Friday, May 12, 2017

2 Celerity charter schools shut down by California board of education | 89.3 KPCC

2 Celerity charter schools shut down by California board of education | 89.3 KPCC:

2 Celerity charter schools shut down by California board of education

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Two schools run by Celerity Educational Group — the Los Angeles charter school operator under federal investigation — are shutting down.



 The California State Board of Education voted unanimously Thursday to let the charters for the campuses expire. The state board was the schools' last chance. L.A. Unified school board members had already voted to deny renewal petitions for the schools.

In January, federal agents raided Celerity's home offices in South L.A. Their warrant is under seal, so it's not clear what investigators were looking for, but LAUSD officials had previously expressed concerns about ties between Celerity Educational Group and a separate, related entity: Celerity Global Development.
There are four other Celerity schools in L.A. and one in Compton. Two more are set to open next year2 Celerity charter schools shut down by California board of education | 89.3 KPCC:
California’s State Board of Education voted unanimously Thursday to shutter two Los Angeles charter schools run by a nonprofit that is under investigation by the U.S. Department of Education and the inspector general for the Los Angeles Unified School District.
Some parents and teachers at the schools cried through their testimony at an emotional hearing, which ended with the board declining to renew the charter petitions for the Celerity Dyad Charter School in South Los Angeles and the Celerity Troika Charter School in Eagle Rock. Explaining their vote, board members said they had lost confidence in the Celerity Educational Group, the organization that manages the schools, and expressed growing concerns about its governance structure and finances, as well as the potential for conflicts of interest.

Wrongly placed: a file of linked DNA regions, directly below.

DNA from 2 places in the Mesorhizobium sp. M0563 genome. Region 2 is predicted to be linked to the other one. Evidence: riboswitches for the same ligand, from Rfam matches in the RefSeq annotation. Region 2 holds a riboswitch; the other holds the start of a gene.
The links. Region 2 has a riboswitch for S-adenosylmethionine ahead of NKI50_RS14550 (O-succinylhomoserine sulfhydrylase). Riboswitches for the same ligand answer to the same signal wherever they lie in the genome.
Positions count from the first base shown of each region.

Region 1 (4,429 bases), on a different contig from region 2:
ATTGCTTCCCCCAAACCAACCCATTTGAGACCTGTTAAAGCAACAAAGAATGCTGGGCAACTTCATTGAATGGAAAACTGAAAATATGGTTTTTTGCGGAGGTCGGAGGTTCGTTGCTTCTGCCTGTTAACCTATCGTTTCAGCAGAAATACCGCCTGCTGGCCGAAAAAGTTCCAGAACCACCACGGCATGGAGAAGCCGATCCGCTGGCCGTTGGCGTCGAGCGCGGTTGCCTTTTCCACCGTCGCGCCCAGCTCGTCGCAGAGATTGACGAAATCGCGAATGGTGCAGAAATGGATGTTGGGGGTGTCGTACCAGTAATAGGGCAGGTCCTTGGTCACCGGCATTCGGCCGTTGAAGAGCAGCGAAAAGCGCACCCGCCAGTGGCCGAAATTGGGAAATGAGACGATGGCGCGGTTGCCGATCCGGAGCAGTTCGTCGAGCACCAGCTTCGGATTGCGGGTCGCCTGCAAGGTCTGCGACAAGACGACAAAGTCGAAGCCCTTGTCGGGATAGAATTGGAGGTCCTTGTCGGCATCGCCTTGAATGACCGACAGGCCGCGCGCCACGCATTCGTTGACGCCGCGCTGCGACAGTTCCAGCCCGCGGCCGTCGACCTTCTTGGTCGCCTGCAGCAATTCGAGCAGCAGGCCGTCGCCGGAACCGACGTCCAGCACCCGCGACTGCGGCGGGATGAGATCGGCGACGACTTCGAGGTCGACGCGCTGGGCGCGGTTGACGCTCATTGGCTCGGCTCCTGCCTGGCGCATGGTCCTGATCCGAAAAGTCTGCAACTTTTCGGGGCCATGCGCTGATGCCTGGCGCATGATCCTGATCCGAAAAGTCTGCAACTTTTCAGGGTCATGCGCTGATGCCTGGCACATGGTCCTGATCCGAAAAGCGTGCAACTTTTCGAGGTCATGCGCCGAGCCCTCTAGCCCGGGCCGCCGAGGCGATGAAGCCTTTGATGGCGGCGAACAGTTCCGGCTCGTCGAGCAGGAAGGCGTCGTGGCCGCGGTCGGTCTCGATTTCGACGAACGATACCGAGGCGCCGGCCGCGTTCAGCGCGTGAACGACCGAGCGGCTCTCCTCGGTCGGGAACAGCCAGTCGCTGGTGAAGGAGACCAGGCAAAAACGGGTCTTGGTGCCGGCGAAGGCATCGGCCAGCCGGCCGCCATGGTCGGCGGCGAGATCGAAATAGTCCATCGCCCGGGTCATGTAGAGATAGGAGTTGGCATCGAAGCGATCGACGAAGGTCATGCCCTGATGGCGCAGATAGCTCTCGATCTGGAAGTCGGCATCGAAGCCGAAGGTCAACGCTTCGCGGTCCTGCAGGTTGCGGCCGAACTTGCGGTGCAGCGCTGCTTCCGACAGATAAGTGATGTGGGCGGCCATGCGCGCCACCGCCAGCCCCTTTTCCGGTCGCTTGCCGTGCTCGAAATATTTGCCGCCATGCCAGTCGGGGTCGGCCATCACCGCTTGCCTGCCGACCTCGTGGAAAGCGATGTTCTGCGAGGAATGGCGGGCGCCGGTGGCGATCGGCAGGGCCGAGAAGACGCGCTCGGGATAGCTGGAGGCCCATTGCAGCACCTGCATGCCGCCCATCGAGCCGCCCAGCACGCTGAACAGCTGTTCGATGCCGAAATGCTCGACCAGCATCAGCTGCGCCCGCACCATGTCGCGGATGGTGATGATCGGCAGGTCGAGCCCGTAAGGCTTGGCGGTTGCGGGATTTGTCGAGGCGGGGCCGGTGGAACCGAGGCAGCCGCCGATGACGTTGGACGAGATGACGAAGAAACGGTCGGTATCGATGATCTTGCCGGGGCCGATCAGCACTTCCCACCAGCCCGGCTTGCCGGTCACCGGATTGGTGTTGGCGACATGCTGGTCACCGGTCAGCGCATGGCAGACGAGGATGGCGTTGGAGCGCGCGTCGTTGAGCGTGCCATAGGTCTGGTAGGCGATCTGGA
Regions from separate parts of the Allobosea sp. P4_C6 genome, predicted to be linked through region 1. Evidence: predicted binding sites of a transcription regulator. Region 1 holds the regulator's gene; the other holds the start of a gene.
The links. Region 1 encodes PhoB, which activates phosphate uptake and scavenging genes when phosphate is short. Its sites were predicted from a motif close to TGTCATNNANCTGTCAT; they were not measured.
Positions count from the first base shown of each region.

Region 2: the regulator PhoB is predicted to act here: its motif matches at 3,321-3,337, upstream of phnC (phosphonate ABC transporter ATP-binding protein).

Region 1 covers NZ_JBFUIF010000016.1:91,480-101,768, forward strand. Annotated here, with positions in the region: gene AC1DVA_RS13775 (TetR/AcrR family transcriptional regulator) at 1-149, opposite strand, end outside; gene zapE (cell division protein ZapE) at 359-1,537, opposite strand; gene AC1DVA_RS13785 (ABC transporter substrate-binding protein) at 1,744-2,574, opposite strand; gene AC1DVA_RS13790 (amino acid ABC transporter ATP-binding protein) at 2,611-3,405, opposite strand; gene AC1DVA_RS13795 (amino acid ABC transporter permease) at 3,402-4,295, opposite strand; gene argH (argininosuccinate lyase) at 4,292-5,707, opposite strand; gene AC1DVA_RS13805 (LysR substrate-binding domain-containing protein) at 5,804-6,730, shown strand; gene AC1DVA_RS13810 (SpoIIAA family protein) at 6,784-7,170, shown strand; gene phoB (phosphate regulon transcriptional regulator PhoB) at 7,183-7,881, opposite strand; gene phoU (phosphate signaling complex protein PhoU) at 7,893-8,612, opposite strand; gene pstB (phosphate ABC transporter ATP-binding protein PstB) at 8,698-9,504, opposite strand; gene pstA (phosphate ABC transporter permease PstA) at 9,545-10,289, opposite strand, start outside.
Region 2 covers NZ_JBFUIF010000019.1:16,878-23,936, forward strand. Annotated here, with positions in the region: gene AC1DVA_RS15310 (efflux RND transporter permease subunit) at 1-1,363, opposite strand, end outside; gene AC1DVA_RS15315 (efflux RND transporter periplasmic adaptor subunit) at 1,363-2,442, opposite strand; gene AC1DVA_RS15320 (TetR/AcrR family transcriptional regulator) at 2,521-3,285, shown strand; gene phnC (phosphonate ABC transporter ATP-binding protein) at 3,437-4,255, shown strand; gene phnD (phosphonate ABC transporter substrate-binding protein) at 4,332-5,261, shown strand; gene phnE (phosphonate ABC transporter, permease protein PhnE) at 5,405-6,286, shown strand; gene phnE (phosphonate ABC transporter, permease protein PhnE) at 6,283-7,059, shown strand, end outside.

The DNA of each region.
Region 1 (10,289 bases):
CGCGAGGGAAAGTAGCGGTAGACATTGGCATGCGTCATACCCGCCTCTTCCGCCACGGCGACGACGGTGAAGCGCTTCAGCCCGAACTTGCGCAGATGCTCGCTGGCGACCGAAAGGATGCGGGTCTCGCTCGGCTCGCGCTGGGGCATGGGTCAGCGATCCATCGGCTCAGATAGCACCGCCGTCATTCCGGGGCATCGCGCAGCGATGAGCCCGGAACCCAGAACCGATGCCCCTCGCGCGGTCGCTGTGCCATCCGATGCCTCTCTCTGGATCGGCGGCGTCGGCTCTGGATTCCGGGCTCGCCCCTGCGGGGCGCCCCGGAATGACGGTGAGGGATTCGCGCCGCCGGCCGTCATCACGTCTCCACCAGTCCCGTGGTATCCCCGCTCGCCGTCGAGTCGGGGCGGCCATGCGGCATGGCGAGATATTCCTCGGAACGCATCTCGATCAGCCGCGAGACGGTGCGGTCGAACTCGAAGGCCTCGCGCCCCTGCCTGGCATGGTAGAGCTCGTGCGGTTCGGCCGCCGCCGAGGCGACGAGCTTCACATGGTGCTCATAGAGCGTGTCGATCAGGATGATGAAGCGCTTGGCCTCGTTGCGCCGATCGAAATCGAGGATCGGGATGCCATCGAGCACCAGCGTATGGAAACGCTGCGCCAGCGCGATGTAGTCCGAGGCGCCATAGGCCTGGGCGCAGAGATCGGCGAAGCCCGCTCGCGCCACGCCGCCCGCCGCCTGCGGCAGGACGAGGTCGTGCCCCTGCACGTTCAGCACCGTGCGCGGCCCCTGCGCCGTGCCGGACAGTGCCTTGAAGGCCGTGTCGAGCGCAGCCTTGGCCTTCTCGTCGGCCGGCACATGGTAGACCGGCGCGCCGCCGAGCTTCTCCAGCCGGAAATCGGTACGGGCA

“This seems to be a very troubling failure on the part of the adults who manage these organizations, rather than on the adults in the classrooms,” said board member Ilene Straus.
The board’s vote comes at a time when charter school advocates are determined to increase the number of such schools in L.A., and it highlights the growing difficulty of regulating them. The state’s teachers union, which has fought against the growth in charter schools, has argued that all control over which charter schools are approved or rejected should rest with local school districts, rather than county or state boards.
With more charter schools than any other district in the country, L.A. Unified is considered one of the main battlegrounds for charter advocates and opponents.
The state board’s vote Thursday was a stunning departure from its thinking last fall, when it approved two new charter schools operated by the Celerity group. At the time, most board members brushed aside questions about the group’s operations and did not dwell on the fact that it was under investigation by L.A. Unified’s inspector general. They endorsed Celerity’s expansion, citing its academic record and comparatively high test scores.
Since then, the board’s opinion of Celerity has changed dramatically.
In late January, federal agents from the Department of Homeland Security, the FBI and California's State Board of Education votes to close 2 Celerity charter schools
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